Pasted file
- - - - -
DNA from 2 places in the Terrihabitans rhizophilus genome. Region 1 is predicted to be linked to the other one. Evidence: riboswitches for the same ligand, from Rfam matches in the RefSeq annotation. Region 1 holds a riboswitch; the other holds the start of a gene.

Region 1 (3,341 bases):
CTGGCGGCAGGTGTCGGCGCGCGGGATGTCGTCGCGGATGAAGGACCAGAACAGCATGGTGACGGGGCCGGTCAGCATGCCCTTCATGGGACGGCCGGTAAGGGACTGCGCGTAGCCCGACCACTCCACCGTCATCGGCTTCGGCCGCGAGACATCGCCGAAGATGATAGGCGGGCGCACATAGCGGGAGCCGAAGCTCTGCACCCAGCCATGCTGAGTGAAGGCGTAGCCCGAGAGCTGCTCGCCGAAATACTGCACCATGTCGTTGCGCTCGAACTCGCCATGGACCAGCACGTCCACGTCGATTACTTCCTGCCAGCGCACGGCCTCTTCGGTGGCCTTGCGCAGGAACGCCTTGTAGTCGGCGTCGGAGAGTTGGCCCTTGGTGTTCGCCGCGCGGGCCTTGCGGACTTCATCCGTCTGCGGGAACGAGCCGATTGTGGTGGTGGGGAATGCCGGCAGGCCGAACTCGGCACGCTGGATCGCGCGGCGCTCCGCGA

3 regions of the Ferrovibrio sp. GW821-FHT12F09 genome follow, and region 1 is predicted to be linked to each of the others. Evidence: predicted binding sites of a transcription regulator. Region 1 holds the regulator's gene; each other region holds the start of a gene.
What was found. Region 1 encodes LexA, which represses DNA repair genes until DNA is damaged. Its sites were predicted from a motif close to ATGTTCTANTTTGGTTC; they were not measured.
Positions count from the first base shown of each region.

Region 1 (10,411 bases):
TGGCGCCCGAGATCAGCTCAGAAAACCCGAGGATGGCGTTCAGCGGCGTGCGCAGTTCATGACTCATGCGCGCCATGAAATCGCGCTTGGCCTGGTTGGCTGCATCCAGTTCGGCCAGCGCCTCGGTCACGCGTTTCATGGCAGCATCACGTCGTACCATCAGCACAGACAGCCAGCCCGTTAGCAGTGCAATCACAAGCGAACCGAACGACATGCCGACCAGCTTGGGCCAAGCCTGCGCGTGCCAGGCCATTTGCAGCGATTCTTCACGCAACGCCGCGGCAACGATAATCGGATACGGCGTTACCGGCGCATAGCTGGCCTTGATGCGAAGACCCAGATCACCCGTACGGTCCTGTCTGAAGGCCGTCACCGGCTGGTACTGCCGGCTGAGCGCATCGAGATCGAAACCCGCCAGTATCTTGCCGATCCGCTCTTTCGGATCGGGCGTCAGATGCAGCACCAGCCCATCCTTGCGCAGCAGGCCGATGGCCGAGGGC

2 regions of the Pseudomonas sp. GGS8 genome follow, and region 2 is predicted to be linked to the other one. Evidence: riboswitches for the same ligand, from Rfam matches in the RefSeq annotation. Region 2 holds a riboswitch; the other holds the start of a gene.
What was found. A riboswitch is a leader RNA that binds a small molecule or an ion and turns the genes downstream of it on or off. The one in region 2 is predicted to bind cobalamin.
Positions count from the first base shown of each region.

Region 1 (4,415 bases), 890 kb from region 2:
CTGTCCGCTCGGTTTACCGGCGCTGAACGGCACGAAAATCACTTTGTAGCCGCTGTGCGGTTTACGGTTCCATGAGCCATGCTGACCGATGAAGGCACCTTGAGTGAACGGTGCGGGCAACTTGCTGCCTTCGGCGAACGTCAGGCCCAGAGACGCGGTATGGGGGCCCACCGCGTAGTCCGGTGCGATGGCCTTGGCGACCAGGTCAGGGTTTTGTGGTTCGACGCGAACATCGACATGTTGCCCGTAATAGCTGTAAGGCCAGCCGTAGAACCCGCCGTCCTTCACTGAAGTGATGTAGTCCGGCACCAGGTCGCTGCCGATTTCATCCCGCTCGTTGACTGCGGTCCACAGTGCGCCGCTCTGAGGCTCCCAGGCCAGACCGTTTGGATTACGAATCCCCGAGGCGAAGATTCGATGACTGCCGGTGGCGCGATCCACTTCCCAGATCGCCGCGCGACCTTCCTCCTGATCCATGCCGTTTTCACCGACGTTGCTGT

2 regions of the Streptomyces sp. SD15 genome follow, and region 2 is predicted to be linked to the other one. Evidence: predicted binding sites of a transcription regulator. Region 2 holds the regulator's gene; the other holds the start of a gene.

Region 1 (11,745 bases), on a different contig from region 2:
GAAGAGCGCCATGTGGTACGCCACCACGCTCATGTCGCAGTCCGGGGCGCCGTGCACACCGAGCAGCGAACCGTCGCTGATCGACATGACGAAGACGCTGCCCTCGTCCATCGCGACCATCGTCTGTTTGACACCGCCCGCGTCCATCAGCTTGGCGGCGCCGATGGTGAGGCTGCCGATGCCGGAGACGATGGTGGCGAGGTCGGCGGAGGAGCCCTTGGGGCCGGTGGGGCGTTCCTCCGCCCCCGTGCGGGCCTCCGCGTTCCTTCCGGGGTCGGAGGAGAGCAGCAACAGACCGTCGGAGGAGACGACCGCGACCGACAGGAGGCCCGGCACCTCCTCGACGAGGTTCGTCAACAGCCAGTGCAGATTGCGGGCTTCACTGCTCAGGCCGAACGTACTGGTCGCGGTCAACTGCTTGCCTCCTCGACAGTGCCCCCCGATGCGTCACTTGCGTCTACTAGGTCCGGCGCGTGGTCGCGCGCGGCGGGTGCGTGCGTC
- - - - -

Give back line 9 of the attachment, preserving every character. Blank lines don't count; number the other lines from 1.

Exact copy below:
2 regions of the Pseudomonas sp. GGS8 genome follow, and region 2 is predicted to be linked to the other one. Evidence: riboswitches for the same ligand, from Rfam matches in the RefSeq annotation. Region 2 holds a riboswitch; the other holds the start of a gene.